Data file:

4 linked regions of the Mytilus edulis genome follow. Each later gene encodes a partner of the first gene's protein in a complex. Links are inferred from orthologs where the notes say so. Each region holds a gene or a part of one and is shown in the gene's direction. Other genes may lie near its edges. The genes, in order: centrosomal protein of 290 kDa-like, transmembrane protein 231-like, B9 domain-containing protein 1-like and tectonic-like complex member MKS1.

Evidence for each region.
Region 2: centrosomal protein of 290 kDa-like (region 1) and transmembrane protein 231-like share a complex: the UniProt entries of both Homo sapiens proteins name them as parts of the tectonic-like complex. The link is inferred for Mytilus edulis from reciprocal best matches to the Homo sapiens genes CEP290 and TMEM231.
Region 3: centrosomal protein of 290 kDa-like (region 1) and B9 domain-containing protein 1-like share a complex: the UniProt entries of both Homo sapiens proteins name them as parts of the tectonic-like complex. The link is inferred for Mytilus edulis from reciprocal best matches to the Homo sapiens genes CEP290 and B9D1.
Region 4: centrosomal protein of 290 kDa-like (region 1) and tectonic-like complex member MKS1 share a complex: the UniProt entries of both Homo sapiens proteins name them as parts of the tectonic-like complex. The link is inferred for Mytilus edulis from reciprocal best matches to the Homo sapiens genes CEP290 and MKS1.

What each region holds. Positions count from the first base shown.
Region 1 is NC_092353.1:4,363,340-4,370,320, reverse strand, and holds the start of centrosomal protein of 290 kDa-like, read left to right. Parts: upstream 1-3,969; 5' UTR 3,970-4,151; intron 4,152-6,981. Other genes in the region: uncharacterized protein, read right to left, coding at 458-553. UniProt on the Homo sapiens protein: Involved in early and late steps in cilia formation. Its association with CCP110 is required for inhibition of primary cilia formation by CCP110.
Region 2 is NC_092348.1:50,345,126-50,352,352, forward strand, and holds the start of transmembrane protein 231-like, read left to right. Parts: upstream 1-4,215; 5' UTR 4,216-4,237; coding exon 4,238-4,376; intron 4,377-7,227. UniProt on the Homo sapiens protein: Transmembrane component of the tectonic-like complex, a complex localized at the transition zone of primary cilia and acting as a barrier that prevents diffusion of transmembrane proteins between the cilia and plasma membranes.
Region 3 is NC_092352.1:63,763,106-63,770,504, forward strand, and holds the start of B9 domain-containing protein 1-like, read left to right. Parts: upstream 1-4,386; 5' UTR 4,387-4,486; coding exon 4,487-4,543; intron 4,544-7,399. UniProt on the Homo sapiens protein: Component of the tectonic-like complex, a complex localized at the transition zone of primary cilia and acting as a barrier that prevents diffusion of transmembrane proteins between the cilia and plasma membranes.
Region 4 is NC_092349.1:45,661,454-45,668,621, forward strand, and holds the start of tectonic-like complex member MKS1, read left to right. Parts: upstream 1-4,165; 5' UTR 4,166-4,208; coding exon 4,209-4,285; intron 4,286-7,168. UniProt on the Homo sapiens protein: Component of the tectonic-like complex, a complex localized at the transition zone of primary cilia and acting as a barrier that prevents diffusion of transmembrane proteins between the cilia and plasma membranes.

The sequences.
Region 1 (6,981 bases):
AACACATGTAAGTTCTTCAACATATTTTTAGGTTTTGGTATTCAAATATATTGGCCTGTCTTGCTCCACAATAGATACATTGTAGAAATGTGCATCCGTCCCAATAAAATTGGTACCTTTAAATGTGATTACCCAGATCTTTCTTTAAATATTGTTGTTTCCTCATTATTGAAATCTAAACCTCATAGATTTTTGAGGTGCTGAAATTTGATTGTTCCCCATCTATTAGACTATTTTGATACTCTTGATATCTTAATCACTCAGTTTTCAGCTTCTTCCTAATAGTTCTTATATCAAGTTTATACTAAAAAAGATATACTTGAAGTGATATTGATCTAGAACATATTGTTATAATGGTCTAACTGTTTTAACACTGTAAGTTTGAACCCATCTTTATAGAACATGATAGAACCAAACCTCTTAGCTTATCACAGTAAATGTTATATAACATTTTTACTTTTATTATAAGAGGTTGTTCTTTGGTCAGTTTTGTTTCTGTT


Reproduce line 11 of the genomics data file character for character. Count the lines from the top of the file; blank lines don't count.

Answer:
The sequences.